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0

The "part that you know" second factor could be which 3 of the 6 emailed characters to use (Mary uses 1st, 2nd, 5th, John: 1-2-6, Fred and Janet: 4-5-6)... not certain how you'd teach your folks which ones, but once taught that secret shouldn't have to be transmitted again. And then use tight lockdowns too. SMS is potentially vulnerable to stingray but take ...


2

A system which locks out an account, even temporarily, in response to invalid password attempts will make it very easy to conduct a denial-of-service attack against someone. Using a two-part authentication makes it possible to have very strict lockout policies on the second part while still remaining resistant to denial-of-service attacks. If someone found ...


10

I find it hard to see what security benefits this could provide. In multifactor authentication the point is to use different factors - i.e. "something you know", "something you have", "something you are". Just repeating the same factor twice seems a bit pointless. But let me speculate some about what the purpose could be. 1. Stop keyloggers Only dumb ...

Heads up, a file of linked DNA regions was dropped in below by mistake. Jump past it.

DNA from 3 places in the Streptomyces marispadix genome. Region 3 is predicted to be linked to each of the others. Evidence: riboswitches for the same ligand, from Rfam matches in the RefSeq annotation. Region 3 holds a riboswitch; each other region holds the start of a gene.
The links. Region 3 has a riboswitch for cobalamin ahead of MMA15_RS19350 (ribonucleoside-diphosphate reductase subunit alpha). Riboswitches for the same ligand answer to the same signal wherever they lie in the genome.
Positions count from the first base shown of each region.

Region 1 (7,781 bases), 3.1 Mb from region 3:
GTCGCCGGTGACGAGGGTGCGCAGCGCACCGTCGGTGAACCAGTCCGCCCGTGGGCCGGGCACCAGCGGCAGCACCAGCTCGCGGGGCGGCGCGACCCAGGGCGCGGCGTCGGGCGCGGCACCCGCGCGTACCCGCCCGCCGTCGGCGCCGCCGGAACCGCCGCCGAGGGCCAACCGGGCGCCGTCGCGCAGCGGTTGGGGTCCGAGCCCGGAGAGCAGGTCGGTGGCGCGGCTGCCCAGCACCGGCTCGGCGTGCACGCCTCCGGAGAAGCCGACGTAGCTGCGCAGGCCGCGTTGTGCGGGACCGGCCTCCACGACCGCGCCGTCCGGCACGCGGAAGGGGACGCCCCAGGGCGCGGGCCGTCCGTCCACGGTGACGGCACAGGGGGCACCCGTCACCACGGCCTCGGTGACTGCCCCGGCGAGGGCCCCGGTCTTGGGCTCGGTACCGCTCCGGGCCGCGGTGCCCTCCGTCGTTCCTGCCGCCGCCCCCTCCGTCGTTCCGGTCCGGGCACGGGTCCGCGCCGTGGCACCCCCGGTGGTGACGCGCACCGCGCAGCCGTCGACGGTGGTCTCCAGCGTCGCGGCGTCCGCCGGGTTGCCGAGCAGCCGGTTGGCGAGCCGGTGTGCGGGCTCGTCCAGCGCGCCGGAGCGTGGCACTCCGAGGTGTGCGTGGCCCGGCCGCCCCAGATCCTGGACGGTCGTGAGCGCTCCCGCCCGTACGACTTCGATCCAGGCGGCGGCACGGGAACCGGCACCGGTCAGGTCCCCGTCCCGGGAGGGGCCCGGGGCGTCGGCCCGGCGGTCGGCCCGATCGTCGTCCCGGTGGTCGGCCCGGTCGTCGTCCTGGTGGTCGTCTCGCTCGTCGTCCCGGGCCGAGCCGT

4

The point of multi-factor authentication is to require information from multiple sources so that if a user is compromised in one way (say they write their password down somewhere and it's found), then there is still a layer of security preventing account access. Usually, the three types of authentication information are something you know - like a ...


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If you want strong authentication without the cost of sending SMS you can use TOTP with the Google authenticator app. Indeed, the pin solution doesn't seem to add a lot of additional security. I also don't fully understand the mechanism. They enter 3 digits from a 6 digit pin. How did they obtain the 6 digit pin and how are the tree digits selected? Also 10^...



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